Other examples put forward included the following: “the charity sector is continually transforming” and the Charity Test needs to be reviewed to ensure a strong fit with the growth of social enterprises in Scotland.

  • It was also felt that there should be a review of Scottish charity law to clarify the issues around the charitable status of public authorities with a view to ensuring that all such charities operate in the public interest.  ALEOs (where councillors might make up a significant proportion of trustees) and Non-Departmental Public Bodies (which need to comply with directions given by Scottish Ministers) were specifically referenced.   This was in response to a previous OSCR report that raised potential risks associated with charities that operate within the control of another body.  
  • The definition of “public benefit” should be reviewed - to re-define what is meant by public benefit and redefine the modern charity.
  • The transformational nature of the sector was highlighted, including growth in the social enterprise model.  Issues to consider included a lack of legal definition of social enterprise in Scotland, and a need to introduce an appropriate regulatory regime for such organisations.
  • There were various points raised regarding SCIOs which included greater clarification of SCIO members’ responsibilities and duties (including guidance from OSCR) and a review of regulations about winding up, insolvency and dissolution of SCIOs.
  • There requires to be greater clarity on the role and duties of trustees as there is “still much to be done to ensure existing trustees understand and fulfil their current general and specific duties”.  It was felt that trustees’ duties should be reviewed and updated, as well as greater clarity provided on the current statutory provisions of trustee remuneration at section 67 of the Act (2005).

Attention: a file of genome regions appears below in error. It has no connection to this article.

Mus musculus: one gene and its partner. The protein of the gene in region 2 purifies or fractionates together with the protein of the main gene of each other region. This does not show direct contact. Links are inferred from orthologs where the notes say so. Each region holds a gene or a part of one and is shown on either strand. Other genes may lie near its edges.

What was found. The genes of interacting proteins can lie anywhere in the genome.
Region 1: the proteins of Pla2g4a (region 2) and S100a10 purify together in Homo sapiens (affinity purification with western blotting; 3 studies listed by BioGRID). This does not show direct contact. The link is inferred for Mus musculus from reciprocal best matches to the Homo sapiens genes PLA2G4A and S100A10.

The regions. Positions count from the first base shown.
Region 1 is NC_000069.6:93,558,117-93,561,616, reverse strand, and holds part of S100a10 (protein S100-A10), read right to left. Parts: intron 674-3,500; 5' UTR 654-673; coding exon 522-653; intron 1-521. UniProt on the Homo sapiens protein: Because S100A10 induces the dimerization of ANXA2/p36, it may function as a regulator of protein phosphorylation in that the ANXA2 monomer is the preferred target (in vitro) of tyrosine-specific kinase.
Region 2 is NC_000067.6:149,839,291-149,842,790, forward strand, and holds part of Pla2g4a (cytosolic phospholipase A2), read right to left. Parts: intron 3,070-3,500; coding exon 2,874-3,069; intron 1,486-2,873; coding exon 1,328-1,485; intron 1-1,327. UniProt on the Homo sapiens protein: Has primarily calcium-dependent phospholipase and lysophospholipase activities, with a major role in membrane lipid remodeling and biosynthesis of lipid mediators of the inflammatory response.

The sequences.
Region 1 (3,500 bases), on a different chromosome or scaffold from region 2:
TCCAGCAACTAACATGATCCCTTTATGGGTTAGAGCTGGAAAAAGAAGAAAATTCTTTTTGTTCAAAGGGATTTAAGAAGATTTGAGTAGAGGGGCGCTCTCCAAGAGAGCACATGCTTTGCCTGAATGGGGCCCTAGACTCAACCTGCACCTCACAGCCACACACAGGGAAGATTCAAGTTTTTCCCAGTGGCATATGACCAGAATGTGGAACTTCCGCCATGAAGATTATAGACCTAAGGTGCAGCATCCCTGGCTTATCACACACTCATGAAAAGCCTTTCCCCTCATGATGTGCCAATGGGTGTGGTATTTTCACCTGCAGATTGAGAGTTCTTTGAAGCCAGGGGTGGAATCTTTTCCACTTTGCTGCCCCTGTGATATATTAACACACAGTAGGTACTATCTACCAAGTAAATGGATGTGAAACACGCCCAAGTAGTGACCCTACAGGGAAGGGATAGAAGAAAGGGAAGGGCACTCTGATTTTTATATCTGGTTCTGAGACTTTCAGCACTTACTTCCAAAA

• It was reported that there was no statutory duty or framework for notifiable events, despite OSCR stating that “failure to meet expectations surrounding notifiable events could be regarded as misconduct”.  It was further highlighted there was no “express provision in the 2005 Act for the Notifiable Event regime”.
  • It was stated that increased consistency of approach across the UK would have a significantly positive impact on cross-border charities. The benefit would be seen in “reducing the cost of compliance” removing an “extra layer of administrative burden” for cross-border charities.
  • “The impact of changing technology on the Scottish charity legislation has not really been considered in this review, but had it been the review could have created legislation that would allow charities to not only operate effectively but also be governed effectively and report effectively with appropriately designed legislation and regulation, well into the future”.
  • The structure of OSCR should be reviewed, with some suggestions that it should be independent of government and report to the Scottish Parliament rather than to Scottish Ministers.

Contact

Email: Jacqueline.rae@gov.scot